The shock of laying eyes on his nearly unrecognisable 20-year-old son in a hospital bed was the beginning of a prolonged period of misery for the father of Sarfraz Najeib.
Yesterday, at a press conference after the footballers' trial, Muhammed Najeib, 47, spoke of his disappointment. "Justice has clearly not been done," he said. "The last 18 months have been a living hell for our family. Our lives have been shattered. This is not the end of the matter. I intend to fight on for justice for my sons."
Mr Najeib said he was convinced the attack had a racist motive, despite opinions expressed by judges in two trials.
His perspective is influenced by his own experiences in Britain. He said that at the age of 17, six years after he was sent to live with British relatives by his farming family in the Punjab, he was set upon by a gang of skinheads shouting racial abuse as he walked home from Shire Green School in Sheffield. He said that the incident had affected the rest of his life.
"My son suffered a savage and racist attack by five white men," he said. "While he lay lifeless and unconscious on the ground, he was punched and kicked around the head like a football. And on top of that he was bitten as well. Every time he looks in the mirror those bite marks will remind him of the day he was nearly murdered."
Mr Najeib criticised Leeds United's handling of the issue. "I never expected an apology from them but I did expect some sort of sympathy or sorrow for our grief," he said.
"The footballers should never have been playing on while they were being investigated and in the legal process. It sends out the wrong message to the public."
He said that his family was still feeling the backlash of the publicity from the case. His car tyres were slashed last week and twice in the past fortnight skinheads had called at the take-away he runs in Sheffield asking for him and intimidating staff, he said.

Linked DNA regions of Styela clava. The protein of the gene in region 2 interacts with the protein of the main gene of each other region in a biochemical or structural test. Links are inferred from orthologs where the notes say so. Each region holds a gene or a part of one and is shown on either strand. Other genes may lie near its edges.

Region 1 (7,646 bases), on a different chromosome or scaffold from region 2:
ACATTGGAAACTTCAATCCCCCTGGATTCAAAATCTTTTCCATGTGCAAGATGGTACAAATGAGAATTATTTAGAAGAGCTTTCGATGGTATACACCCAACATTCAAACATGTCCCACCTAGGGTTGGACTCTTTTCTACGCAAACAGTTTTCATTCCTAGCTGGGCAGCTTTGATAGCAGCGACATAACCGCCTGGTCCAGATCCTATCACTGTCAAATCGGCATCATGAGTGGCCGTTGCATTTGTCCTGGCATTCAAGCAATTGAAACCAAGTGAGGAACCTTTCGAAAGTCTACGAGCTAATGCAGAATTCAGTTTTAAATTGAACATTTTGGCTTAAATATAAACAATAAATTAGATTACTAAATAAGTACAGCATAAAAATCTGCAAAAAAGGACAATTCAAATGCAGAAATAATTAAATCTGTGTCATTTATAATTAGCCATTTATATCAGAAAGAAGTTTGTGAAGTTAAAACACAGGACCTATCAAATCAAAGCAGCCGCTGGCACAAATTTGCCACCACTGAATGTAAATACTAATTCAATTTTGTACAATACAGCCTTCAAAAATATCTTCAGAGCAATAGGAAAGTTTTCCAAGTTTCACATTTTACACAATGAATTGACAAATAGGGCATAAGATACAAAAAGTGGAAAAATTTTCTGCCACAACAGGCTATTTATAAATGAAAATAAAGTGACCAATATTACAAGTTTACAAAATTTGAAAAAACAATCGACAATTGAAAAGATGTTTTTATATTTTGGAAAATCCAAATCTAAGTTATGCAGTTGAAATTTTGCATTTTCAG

The family's adviser, Suresh Grover, the chairman of the National Civil Rights Movement, said that they were taking legal advice on their next course of action. "The attack on Sarfraz was motivated by racism," Mr Grover said. "Although this may not have been the only motive it was nevertheless significant." He called on the Football Association to open an inquiry into the way Leeds United had handled the affair.
He also criticised the role of the solicitor Peter McCormick, an associate director of Leeds United, who gave evidence in court to counter claims by the player Michael Duberry.
Mr Duberry had claimed that Mr McCormick advised him to continue to lie about what had happened on the night of the attack when Mr Duberry told him that he wanted to change an earlier statement to police. Mr McCormick strongly denied the claims.
Mr Grover said: "We have done everything in our power to bring those responsible for this savage attack to justice, but justice has been denied to us."
As for Sarfraz Najeib, his life has changed considerably since he won a place on an information technology course at Leeds Metropolitan University, not far from his home in Rotherham, South Yorkshire. He was following his brother, Shahzad, 21, who was on the same course. His sister, Naureen, 22, graduated last summer.
Since the attack he has continued his studies but still suffers. "I am always paranoid when I go out. I don't have much of a social life. When I go to university I always come straight back home," he has said. He has post-concussional syndrome, whose symptoms are insomnia and headaches. He carries a scar on his cheek where he was bitten and has had surgery to remove a bone that was restricting the breathing in his smashed nose.
"My leg still hurts when I walk up and down stairs. If I walk more than 10 minutes it starts to hurt. I have not played any sport since I got the injuries. It also seems to me that one side of my face has been lowered," he said.
His father said: "It has all made me think I should have returned to Pakistan when I was attacked. I felt it was because of my mistake that my child suffered."
Join our new commenting forum
Join thought-provoking conversations, follow other Independent readers and see their replies